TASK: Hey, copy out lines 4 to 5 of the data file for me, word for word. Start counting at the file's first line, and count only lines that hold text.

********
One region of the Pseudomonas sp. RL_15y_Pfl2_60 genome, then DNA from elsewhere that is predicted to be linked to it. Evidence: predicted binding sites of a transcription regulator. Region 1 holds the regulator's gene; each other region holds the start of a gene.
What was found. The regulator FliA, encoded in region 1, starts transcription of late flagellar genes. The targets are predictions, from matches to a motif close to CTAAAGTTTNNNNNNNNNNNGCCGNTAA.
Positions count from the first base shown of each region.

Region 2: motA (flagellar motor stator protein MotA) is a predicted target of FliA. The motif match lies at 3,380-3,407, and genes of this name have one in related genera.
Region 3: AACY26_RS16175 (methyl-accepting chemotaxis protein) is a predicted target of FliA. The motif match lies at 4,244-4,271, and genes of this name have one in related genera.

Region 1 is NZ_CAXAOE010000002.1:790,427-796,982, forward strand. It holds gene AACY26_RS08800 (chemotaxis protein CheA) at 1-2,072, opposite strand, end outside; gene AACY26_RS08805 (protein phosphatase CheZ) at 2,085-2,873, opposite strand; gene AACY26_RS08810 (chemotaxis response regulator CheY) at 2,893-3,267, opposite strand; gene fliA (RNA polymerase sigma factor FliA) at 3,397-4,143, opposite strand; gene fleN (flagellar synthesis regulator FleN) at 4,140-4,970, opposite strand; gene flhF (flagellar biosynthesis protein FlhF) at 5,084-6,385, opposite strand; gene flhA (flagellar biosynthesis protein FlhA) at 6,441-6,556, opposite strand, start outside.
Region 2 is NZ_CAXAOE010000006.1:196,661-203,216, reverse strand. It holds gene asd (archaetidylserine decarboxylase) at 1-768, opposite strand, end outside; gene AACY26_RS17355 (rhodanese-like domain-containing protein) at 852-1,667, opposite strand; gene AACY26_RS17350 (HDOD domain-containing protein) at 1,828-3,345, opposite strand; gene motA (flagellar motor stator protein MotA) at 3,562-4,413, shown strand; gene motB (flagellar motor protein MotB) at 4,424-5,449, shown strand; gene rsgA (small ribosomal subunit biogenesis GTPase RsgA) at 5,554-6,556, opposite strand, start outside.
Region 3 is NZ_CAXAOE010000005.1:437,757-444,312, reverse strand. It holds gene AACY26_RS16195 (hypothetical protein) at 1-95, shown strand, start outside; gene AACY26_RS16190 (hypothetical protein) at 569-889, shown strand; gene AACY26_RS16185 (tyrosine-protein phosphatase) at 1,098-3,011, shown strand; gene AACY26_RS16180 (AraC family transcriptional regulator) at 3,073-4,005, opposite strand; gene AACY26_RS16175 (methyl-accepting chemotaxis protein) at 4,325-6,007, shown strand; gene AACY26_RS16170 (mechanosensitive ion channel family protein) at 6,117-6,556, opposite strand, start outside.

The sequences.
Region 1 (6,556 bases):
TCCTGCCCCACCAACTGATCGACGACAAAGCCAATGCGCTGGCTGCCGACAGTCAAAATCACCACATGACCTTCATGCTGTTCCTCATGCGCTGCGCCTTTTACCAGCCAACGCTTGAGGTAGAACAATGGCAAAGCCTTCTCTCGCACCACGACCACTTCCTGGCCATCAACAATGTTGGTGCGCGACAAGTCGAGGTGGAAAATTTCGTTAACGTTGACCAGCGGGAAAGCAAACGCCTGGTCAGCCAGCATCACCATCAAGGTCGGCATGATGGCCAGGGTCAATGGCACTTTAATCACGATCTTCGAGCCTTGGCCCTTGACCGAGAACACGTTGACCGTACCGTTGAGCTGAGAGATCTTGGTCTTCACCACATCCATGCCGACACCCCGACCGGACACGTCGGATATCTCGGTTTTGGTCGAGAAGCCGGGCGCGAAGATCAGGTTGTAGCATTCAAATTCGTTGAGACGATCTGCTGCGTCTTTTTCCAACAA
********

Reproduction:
Region 2: motA (flagellar motor stator protein MotA) is a predicted target of FliA. The motif match lies at 3,380-3,407, and genes of this name have one in related genera.
Region 3: AACY26_RS16175 (methyl-accepting chemotaxis protein) is a predicted target of FliA. The motif match lies at 4,244-4,271, and genes of this name have one in related genera.